1,120 unfit school buses
Private educational institutions, which are more interested and inclined in collecting humongous fees and donations, are paying a lip service to school buses.
These buses do not have fitness certificates from the RTA
- Educational institutions care a hoot for rules
- Transport authorities react only after a tragedy
- Small schools generally ply old buses which have outlived their life
- They also appoint inexperienced drivers at low salary
Private educational institutions, which are more interested and inclined in collecting humongous fees and donations, are paying a lip service to school buses. In the wake of the accident at Toopran, parents now fear for the safety of their children, who commute in school buses.
According to the Road Transport Authority (RTA), every school bus has to be checked for fitness every year, apparently not many school managements are doing this. Fitness certificate is mandatory for the school buses to ferry-out children but statistics with the transport authorities state that 1120 school buses are running without fitness certificate in the city.
There are about 7,800 school buses that run in the city. These buses have to be certified by the RTA, which would issue fitness certificate in the month of May, making them eligible to ferry children. The RTA issues fitness certificate for a period of one year and the last date for the school buses expires on May 15. However, 720 buses registered in Ranga Reddy district and 400 registered in the city are running without fitness certificates. It has been more than two months since the deadline has passed.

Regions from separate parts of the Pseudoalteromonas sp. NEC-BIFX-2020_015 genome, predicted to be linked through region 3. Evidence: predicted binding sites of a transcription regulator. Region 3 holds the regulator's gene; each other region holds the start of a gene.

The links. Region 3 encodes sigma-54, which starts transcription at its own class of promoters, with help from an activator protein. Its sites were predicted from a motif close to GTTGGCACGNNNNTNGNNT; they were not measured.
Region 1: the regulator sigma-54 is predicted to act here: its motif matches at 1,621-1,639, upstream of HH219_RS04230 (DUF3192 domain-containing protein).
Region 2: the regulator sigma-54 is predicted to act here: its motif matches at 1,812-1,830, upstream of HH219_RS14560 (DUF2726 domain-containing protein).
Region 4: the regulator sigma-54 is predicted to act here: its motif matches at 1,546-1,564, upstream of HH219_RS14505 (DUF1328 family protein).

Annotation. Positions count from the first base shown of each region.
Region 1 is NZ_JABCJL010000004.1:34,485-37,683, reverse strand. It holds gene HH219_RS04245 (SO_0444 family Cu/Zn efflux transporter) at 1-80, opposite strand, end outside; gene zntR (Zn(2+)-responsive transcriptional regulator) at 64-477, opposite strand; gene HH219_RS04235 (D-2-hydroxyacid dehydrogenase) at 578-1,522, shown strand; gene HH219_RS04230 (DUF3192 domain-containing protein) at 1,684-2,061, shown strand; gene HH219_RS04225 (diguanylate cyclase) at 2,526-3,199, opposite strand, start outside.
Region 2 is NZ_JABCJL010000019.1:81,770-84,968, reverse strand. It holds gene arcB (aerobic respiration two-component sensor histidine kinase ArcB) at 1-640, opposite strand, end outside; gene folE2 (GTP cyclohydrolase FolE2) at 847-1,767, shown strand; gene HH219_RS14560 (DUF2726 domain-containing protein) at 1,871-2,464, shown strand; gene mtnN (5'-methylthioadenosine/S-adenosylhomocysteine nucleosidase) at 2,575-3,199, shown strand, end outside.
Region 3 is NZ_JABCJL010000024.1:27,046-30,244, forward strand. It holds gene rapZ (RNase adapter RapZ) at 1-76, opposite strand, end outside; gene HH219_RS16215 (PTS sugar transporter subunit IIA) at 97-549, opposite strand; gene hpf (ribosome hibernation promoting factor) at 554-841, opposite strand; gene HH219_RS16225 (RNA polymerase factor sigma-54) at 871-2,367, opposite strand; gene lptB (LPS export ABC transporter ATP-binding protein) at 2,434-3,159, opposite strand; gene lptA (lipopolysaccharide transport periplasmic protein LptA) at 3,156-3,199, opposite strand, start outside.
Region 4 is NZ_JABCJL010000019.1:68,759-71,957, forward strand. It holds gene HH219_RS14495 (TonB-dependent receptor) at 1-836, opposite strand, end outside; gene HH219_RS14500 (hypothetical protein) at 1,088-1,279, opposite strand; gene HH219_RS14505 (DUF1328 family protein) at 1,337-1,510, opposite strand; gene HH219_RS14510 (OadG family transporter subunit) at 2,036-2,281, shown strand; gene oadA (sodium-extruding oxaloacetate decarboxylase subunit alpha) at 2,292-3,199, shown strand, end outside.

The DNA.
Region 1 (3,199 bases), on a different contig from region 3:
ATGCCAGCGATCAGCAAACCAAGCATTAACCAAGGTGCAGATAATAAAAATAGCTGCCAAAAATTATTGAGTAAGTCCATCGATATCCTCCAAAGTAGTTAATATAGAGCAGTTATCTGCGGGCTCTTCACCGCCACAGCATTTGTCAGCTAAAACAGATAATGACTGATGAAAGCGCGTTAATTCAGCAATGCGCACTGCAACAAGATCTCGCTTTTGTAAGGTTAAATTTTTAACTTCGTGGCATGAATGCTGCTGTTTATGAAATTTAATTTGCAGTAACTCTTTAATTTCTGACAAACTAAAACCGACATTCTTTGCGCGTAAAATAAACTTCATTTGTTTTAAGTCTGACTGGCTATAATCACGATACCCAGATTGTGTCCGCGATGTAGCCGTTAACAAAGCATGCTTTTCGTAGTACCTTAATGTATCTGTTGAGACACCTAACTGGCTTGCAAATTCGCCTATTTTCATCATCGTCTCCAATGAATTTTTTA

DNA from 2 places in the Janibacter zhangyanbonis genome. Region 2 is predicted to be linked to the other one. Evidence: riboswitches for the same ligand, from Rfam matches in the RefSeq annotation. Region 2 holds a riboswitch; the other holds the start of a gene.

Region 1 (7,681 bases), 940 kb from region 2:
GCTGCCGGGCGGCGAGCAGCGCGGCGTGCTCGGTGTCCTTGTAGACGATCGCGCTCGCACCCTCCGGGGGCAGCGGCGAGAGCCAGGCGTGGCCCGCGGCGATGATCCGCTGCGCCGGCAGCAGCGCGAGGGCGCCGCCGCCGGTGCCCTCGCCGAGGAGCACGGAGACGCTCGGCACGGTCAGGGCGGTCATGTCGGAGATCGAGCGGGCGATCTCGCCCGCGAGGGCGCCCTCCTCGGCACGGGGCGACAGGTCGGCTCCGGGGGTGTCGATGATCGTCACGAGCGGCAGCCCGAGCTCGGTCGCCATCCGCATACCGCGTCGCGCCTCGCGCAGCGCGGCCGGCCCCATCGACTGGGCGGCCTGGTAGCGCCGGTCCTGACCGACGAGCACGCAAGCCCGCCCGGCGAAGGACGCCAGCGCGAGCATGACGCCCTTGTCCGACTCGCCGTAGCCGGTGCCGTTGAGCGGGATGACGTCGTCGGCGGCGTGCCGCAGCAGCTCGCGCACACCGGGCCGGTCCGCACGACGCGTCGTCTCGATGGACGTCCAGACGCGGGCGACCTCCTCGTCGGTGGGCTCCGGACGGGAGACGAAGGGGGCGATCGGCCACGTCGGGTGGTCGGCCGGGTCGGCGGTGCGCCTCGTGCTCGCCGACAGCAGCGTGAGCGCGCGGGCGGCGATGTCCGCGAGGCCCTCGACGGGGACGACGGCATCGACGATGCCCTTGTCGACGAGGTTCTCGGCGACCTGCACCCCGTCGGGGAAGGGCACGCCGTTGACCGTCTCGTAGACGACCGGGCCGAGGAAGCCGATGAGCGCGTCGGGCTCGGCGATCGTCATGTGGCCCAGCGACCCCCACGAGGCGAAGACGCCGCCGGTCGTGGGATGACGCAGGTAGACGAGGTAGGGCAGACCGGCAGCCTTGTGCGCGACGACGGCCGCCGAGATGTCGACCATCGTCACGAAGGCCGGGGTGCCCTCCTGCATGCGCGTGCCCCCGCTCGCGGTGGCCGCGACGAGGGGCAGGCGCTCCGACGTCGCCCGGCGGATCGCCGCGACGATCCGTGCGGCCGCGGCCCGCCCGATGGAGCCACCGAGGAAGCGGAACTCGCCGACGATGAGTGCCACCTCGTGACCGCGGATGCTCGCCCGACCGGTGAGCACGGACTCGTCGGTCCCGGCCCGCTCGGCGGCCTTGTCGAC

A few are even blaming the RTA officials for being callous during inspections. It was alarming to find that the number of buses without safety certificates is increasing every year.
In the wake of the accident, the RTA is now on a seizure mode, “We have got orders from the top brass to seize the vehicles (school buses) that are running without fitness certificates. We have already deployed teams which would be checking the condition of the buses, and other required documentation,” informed an official from the RTA.
RTA officials are also blaming the school managements. They say that managements aren’t taking fitness certificate even after seizing vehicles.
The scenario was different when compared to international or bigger schools. It was noted that only International Schools could afford safer buses manufactured by makers like Volvo and Isuzu, while smaller schools like the one involved in the accident were mini buses by Eicher or Swaraj Mazda. In most cases smaller schools purchase vehicles which have outlived their life for meagre prices from unauthorised dealers.
They also do not have trained drivers to ferry children. These drivers are often over-worked or juggle with other work during day. Apart from these, most of these inexperienced drivers are oblivious to safety measures of the vehicle they drive.